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By John Raftrey And Lori McCormick

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About this blog: We are writing this blog to give practical advice to students and parents, to reflect on issues affecting college admissions, and to provide a platform for a robust community discussion on post-secondary choices. We occasionally f...  (More)

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Never Give Up

Uploaded: Dec 23, 2014
(written by Lori McCormick)

Many students are celebrating their early application acceptances or are deeply saddened by their first rejection. Some even are in limbo: the dreaded deferral. It's like purgatory for college admissions.

I'd like to share a story of one of my most treasured students who never gave up.

Let's just call him Hank.

Hank is a first-generation student who didn't have two pennies to rub together. He and his family endured hardship unfathomable to most of us; even today when I reflect on some of the situations they were placed under, I find it hard to imagine how they survived, let alone managed to thrive. I met Hank the summer before his senior year of high school when I was working at an after-school program for under-represented youths. He was this skinny, quiet kid who approached me with a million questions about college. I remember thinking, "Oh my, I've got my work cut out for me!"

Hank was at the program every day until closing time working with academic tutors, researching colleges, applying for scholarships, and, yes, asking tons of questions. He attended every information session from college representatives, every college tour, and every college prep workshop. Hank was indeed a go-getter. His grades were solid 3.4 GPA, and his test scores were above national average, which is quite impressive for a student who learned English just a few years earlier. Hank had a few AP courses on his transcript, including AP Physics. Although he didn't need AP Physics to graduate, he chose to take the course because he wanted to challenge himself.

During this same semester, in between working tirelessly on his college applications, Hank was also working a graveyard shift as a janitor, all while being homeless. He couch surfed, along with his younger brother, from relative to relative. One night as I left work, I noticed Hank starting to walk home. It was cold and rainy. I offered to drive Hank to his relative's house. I had a leftover banana from my lunch and offered it to him. He ate half and saved the other half for his brother. More than likely that was their dinner that night.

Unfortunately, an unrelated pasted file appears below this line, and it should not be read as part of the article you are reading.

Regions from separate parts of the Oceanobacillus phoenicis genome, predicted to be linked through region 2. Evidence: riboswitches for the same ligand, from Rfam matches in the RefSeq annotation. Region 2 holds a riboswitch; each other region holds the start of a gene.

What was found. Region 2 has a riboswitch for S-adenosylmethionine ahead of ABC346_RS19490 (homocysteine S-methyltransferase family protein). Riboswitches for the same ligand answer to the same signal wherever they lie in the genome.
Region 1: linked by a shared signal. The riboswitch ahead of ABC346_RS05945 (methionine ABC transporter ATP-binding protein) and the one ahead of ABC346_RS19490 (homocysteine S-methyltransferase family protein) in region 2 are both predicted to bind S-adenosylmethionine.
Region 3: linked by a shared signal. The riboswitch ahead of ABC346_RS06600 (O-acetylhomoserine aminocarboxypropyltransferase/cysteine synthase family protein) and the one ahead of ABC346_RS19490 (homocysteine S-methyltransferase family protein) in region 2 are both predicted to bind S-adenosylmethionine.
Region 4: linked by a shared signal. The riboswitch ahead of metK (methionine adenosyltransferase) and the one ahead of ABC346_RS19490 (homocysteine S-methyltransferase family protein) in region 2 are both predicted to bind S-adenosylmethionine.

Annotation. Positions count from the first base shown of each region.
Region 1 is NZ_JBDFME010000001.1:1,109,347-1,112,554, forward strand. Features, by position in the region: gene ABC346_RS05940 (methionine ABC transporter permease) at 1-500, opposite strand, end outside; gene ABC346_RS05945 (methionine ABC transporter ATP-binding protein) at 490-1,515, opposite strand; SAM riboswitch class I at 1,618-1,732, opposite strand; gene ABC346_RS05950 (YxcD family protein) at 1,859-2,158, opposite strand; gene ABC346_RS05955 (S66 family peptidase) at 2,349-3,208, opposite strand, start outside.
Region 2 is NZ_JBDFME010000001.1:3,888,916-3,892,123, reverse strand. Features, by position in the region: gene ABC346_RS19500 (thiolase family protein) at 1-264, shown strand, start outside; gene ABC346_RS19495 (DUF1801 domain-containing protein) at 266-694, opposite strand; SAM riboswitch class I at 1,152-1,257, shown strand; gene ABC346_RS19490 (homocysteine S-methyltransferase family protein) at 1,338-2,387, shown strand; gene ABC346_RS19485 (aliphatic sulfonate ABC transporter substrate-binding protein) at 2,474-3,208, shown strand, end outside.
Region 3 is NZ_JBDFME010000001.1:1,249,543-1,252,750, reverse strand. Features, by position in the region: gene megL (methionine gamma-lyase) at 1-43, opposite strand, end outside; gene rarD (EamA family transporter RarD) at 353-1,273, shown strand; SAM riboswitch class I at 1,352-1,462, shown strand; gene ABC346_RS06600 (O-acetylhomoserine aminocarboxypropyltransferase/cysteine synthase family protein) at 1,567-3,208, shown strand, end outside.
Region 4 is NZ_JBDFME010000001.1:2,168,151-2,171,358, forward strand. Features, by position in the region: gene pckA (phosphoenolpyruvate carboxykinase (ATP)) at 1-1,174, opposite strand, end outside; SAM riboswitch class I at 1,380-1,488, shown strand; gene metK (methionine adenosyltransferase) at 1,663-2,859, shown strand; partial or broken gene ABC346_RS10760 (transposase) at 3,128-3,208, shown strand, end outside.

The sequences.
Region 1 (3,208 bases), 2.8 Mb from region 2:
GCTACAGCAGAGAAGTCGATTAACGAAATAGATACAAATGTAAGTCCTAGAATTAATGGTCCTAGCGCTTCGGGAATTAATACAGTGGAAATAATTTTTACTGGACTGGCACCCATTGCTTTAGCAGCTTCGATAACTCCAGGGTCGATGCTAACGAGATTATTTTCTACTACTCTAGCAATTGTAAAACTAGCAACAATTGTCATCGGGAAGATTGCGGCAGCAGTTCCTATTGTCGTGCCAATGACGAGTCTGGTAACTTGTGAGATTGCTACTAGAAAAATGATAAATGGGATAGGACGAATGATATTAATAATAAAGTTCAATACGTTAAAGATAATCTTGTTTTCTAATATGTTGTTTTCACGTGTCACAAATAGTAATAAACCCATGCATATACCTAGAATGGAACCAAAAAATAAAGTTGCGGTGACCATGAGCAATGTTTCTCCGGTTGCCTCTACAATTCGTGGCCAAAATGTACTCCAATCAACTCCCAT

Hank was admitted to a handful of colleges. His top choice was Santa Clara University and, happily, they accepted him. In addition, he was accepted at UC Santa Cruz, plus a few CSU and private campuses. Remarkably, he had earned enough scholarship money to pay for four years of tuition, including room and board. So, on May 1st, he officially accepted Santa Clara University's admission offer and declined the others.

But as I previously mentioned, Hank was homeless and working a graveyard shift to support himself and his brother. Outside of simply surviving, school and college applications were his priority. But life was a constant struggle, and it took its toll on his studies. School was not easy for Hank. He utilized free tutoring through the after-school program and never gave up trying his best, but it wasn't enough. At the year-end, he received a D+ in AP Physics.

His college admissions was rescinded.

Was Hank upset? You bet. I was too! But that didn't stop him. He contacted all of his colleges and appealed, asking for re-consideration. Many people--I, his school principal, and his teachers--wrote letters on his behalf. Even so, every one of the colleges rejected his appeal. Instead of giving up, however, he persevered. He attended community college for two years and then transferred to University of San Diego, a campus he previously had never considered. While at USD, Hank was able to study abroad in Madrid, Spain, something he really wanted to do and could afford, thanks to his scholarship money. Hank graduated last week from the University of San Diego.